THE ROLE OF LEGUMES IN THE HUMAN DIET
Legumes are rich in vegetable proteins and micronutrients making them a healthy and delicious alternative to proteins of animal origin. They have a low fat content (2-4%) and are an important source of iron and zinc, carbohydrates and fibre. Completely gluten-free, they are suitable for celiacs.
In Italy, the rediscovery of the beneficial effects of the Mediterranean diet, combined with a greater sensitivity to environmental protection, have contributed to a return to the cultivation and consumption of legumes, which had been lost in the 1960s.
The term “legumes” refers to the edible seeds of plants belonging to the Fabaceae family (from faba = broad or fava bean), also known as legumes, from the Latin “legere”, to pick, to pick up, which referred to the custom of hand-picking the pods produced by these plants, or as Papilionaceae, from papilio, or butterfly, by virtue of the shape of the flower. They can be eaten fresh, dry, frozen and preserved.
The Fabaceae or Leguminosae family, commonly known as the legume, pea, or bean family, are a large and economically important family of flowering plants with quite similar botanical and nutritional characteristics. The fruit is the legume or pod, which contains the seeds. The species cultivated today generally have larger fruits and seeds than their wild ancestors.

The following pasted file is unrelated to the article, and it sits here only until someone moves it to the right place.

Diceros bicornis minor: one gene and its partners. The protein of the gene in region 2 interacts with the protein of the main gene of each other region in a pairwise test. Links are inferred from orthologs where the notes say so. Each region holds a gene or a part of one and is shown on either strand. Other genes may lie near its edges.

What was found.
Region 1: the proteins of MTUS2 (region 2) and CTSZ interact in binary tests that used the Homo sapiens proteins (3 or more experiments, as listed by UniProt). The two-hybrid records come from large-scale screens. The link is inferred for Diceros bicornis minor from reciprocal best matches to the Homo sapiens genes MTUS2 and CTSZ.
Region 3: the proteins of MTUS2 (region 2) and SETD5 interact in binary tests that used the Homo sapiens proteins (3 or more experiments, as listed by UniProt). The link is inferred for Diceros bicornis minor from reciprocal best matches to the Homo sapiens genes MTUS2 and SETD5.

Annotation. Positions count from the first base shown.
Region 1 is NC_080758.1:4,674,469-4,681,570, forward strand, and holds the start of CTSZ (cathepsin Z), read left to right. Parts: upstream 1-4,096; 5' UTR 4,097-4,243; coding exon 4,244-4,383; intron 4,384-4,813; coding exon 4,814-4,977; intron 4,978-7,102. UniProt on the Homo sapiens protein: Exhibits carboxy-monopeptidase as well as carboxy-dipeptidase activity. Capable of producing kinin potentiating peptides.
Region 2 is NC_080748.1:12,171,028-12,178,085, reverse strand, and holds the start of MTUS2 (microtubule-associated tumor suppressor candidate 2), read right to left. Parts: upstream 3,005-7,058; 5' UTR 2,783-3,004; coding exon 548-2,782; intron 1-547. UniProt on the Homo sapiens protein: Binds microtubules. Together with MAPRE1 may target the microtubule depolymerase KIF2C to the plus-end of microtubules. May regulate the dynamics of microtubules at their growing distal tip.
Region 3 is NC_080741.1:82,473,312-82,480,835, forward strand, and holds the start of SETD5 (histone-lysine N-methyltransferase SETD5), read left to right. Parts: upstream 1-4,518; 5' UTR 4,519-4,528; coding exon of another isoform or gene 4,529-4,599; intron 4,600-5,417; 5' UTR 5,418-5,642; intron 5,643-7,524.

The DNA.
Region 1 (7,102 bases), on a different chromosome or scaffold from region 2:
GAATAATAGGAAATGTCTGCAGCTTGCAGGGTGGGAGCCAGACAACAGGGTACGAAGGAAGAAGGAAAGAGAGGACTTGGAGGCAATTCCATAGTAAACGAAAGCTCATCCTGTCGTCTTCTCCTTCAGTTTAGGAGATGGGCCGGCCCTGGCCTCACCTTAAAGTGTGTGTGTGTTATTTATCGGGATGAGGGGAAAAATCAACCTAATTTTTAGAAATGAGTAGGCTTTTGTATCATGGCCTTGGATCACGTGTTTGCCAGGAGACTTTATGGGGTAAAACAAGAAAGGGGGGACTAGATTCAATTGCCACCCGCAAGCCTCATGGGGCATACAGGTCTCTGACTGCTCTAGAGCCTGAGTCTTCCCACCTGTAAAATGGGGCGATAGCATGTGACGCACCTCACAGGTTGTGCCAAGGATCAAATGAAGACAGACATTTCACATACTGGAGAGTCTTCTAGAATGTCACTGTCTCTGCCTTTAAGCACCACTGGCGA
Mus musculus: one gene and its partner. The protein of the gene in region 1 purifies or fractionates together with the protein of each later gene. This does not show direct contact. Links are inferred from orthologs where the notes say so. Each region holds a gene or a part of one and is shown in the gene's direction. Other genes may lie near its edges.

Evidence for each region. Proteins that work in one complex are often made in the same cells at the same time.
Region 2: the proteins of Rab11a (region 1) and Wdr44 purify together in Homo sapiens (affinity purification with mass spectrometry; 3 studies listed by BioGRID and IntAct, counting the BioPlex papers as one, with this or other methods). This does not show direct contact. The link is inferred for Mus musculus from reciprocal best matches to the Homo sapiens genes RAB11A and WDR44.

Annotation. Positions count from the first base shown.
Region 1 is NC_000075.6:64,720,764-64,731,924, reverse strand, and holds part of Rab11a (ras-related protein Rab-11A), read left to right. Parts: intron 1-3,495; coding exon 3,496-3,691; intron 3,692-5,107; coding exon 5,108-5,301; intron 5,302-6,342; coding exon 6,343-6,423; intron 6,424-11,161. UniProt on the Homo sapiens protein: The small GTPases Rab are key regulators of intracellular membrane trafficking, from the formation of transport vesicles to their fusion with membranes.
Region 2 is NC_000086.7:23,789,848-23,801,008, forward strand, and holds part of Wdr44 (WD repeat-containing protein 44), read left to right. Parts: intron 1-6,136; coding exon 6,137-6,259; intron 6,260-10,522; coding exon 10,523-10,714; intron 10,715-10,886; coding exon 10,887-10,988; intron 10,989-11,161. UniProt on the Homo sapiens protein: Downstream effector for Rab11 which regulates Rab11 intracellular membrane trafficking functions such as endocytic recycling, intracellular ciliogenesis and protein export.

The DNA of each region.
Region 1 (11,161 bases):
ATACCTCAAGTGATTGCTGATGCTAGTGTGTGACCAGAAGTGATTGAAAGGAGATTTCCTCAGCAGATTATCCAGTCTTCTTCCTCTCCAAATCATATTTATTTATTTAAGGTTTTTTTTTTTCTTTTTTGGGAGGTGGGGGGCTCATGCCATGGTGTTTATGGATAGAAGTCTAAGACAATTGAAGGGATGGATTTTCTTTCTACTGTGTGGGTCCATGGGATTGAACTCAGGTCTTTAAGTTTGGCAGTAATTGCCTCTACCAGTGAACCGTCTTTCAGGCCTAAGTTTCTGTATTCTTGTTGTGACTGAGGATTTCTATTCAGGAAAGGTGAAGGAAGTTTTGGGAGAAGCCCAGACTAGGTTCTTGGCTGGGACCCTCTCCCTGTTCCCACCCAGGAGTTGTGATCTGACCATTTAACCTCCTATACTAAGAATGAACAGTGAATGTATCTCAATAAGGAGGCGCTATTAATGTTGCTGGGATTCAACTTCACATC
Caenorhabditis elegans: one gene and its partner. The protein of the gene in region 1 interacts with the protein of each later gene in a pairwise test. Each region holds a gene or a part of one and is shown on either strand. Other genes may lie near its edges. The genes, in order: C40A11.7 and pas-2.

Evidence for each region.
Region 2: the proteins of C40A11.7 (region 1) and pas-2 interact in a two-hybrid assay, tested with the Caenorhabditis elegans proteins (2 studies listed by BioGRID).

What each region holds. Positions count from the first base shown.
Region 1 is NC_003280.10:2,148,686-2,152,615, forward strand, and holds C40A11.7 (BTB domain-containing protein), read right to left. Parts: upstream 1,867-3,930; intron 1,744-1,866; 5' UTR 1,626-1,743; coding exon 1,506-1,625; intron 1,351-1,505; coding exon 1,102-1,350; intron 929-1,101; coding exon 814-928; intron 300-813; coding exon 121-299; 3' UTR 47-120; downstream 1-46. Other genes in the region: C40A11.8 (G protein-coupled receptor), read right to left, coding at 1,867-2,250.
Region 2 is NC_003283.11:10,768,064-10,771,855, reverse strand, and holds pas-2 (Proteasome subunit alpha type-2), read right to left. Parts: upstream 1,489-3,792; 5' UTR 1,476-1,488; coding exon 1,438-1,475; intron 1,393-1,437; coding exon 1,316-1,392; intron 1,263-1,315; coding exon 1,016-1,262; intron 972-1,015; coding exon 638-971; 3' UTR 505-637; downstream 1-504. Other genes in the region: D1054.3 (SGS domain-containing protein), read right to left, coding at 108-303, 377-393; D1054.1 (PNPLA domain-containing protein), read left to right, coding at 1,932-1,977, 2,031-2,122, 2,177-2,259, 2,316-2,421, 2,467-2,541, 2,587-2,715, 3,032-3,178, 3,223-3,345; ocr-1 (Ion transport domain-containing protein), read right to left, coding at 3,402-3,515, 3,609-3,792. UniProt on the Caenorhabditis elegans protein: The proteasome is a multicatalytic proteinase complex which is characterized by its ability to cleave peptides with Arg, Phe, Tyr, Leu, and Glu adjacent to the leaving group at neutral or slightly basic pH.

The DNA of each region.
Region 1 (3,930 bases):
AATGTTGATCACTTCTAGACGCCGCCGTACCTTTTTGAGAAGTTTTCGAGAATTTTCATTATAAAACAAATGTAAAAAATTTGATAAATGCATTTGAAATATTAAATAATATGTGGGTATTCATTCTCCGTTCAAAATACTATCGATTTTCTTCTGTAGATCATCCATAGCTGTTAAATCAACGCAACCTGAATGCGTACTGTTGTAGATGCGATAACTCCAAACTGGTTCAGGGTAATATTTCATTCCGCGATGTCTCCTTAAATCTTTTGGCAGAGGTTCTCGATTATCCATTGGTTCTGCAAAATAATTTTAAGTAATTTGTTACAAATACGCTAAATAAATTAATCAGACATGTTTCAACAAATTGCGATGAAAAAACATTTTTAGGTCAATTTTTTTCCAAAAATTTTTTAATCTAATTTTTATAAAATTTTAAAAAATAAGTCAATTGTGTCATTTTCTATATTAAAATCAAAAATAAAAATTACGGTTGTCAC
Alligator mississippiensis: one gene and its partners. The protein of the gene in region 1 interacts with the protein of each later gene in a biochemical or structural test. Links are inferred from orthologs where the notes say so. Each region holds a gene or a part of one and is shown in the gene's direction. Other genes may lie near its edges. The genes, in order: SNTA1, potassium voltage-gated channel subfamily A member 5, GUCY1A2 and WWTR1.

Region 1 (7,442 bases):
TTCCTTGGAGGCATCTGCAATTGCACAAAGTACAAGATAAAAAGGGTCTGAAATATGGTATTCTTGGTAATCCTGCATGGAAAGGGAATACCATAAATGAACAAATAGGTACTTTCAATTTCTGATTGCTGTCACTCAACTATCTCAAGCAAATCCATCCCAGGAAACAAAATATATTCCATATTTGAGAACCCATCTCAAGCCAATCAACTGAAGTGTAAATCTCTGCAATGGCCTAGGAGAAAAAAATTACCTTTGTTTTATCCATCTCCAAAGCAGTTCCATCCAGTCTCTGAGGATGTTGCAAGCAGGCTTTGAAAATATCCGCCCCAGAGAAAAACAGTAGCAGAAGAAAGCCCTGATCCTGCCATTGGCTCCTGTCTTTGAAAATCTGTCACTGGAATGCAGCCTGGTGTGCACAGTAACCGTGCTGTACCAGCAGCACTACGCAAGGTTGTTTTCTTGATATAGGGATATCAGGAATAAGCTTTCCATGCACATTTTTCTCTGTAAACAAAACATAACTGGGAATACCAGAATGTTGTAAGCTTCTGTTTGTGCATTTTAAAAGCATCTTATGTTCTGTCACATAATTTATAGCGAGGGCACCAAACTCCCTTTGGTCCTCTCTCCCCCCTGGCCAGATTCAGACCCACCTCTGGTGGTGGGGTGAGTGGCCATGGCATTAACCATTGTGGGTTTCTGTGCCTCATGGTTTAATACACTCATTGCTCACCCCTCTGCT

Legumes are part of the Italian gastronomic tradition; beans, peas, lentils, chickpeas and fava beans hold a special place in the culinary joys of Italian food. Soy is becoming increasingly common, both as an ingredient and a food.
Though vegetable proteins, which legumes are rich in, have a lower biological value than animal ones, eating them together with other high protein foods works to form complete proteins. The exception is soy protein, whose nutritional value is comparable to that of meat, making even a vegan diet balanced in protein.
The small amount of fat in legumes is rich in polyunsaturated fatty acids. Legumes contain insoluble fibre which helps to keep the bowels healthy and soluble fibre which can help lower blood cholesterol levels. They contain calcium and iron, as well as good quantities of B1, B2 and niacin, and, when fresh, vitamin C. Together with leafy vegetables, they are among the foods with the highest content of folate.
Fresh legumes, characterised by their high water content, with hydrosoluble vitamins and mineral salts, are rich in nutrients with a low calorie intake. Frozen legumes preserve all the nutritional properties of fresh legumes with a very slight loss of hydrosoluble vitamins and mineral salts.
Dry legumes are the most caloric due to their higher concentration of proteins, carbohydrates (low in soy) and lipids (low in all legumes except soy). Most legumes, such as chickpeas and lentils, are found only dried. Canned legumes preserve all the nutritional properties of the dry product.